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Psychophysiology. 2015 Sep;52(9):1161-6. doi: 10.1111/psyp.12456. Epub 2015 Jun 11.

Resting heart rate variability is associated with inhibition of conditioned fear.

Author information

1
Department of Psychology, University of Greifswald, Greifswald, Germany.
2
Department of Psychology, The Ohio State University, Columbus, Ohio, USA.
3
Department of Child and Adolescent Psychiatry, Centre for Psychosocial Medicine, University of Heidelberg, Heidelberg, Germany.

Abstract

Startle blink as well as skin conductance responses (SCR) are widely used indices of learning processes associated with fear conditioning and extinction. During safety learning, the amygdala is under top-down inhibitory control by the prefrontal cortex (PFC). The capacity of the PFC to exert inhibitory control over subcortical brain structures may be indexed by resting state vagally mediated heart rate variability (HRV). The present study investigated the association of resting HRV with startle blink and SCR during conditioned fear inhibition and extinction. Participants first learned to discriminate a threat cue (A) signaling an aversive unconditioned stimulus from a safety signal (B), which were each presented together with a third stimulus X (AX+/BX-). Then, both the threat and safety signal were presented together (AB) to test whether the presence of the learned safety signal inhibits the fear response to the danger signal. Finally, AX was presented without reinforcement (AX-) to investigate fear extinction. Higher HRV was associated with pronounced fear inhibition and fear extinction. Resting HRV levels were associated with fear extinction as indexed by startle blink potentiation but not SCR, which presumably reflect more cognitive aspects of learning. Resting HRV may reflect the capacity of the prefrontal cortex to inhibit subcortical fear responses in the presence of safety or when former threat cues are presented in the absence of threat.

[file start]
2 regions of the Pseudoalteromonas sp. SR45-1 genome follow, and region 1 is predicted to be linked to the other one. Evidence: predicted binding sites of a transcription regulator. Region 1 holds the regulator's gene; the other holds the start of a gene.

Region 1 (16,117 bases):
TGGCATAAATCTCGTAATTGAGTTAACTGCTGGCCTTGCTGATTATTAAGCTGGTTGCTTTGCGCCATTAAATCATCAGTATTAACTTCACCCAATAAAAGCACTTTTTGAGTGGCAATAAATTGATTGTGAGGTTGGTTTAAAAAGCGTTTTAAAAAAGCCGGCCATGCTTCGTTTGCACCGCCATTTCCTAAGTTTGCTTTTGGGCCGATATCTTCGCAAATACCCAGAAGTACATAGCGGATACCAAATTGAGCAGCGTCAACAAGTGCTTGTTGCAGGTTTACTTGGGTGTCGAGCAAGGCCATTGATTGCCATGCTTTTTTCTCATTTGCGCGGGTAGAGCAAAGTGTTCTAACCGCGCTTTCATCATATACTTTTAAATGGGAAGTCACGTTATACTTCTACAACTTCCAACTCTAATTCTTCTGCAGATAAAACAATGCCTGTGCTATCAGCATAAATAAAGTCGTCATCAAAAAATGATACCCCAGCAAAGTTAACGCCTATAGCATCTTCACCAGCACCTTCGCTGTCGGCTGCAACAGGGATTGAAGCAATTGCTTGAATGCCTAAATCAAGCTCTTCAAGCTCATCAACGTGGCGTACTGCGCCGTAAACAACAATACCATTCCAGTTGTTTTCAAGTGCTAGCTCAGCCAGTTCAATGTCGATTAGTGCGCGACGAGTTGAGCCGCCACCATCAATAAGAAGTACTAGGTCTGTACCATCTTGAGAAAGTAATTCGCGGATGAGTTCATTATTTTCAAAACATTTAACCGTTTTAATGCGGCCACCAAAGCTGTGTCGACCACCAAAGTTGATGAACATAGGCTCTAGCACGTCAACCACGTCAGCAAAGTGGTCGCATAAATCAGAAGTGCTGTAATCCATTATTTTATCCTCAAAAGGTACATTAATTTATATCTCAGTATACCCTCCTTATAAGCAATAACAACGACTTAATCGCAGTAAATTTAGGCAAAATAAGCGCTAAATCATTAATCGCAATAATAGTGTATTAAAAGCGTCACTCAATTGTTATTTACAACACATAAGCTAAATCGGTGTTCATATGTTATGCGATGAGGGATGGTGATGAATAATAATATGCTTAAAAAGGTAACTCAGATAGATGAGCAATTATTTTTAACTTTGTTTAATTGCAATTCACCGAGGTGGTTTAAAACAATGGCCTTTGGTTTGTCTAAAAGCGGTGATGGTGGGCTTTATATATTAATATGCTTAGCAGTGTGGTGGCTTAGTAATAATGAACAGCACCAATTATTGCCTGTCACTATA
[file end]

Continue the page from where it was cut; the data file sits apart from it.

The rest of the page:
KEYWORDS:

Conditioned fear inhibition; Fear extinction; Heart rate variability; Skin conductance response; Startle blink response

PMID:
26095980
DOI:
10.1111/psyp.12456
[Indexed for MEDLINE]

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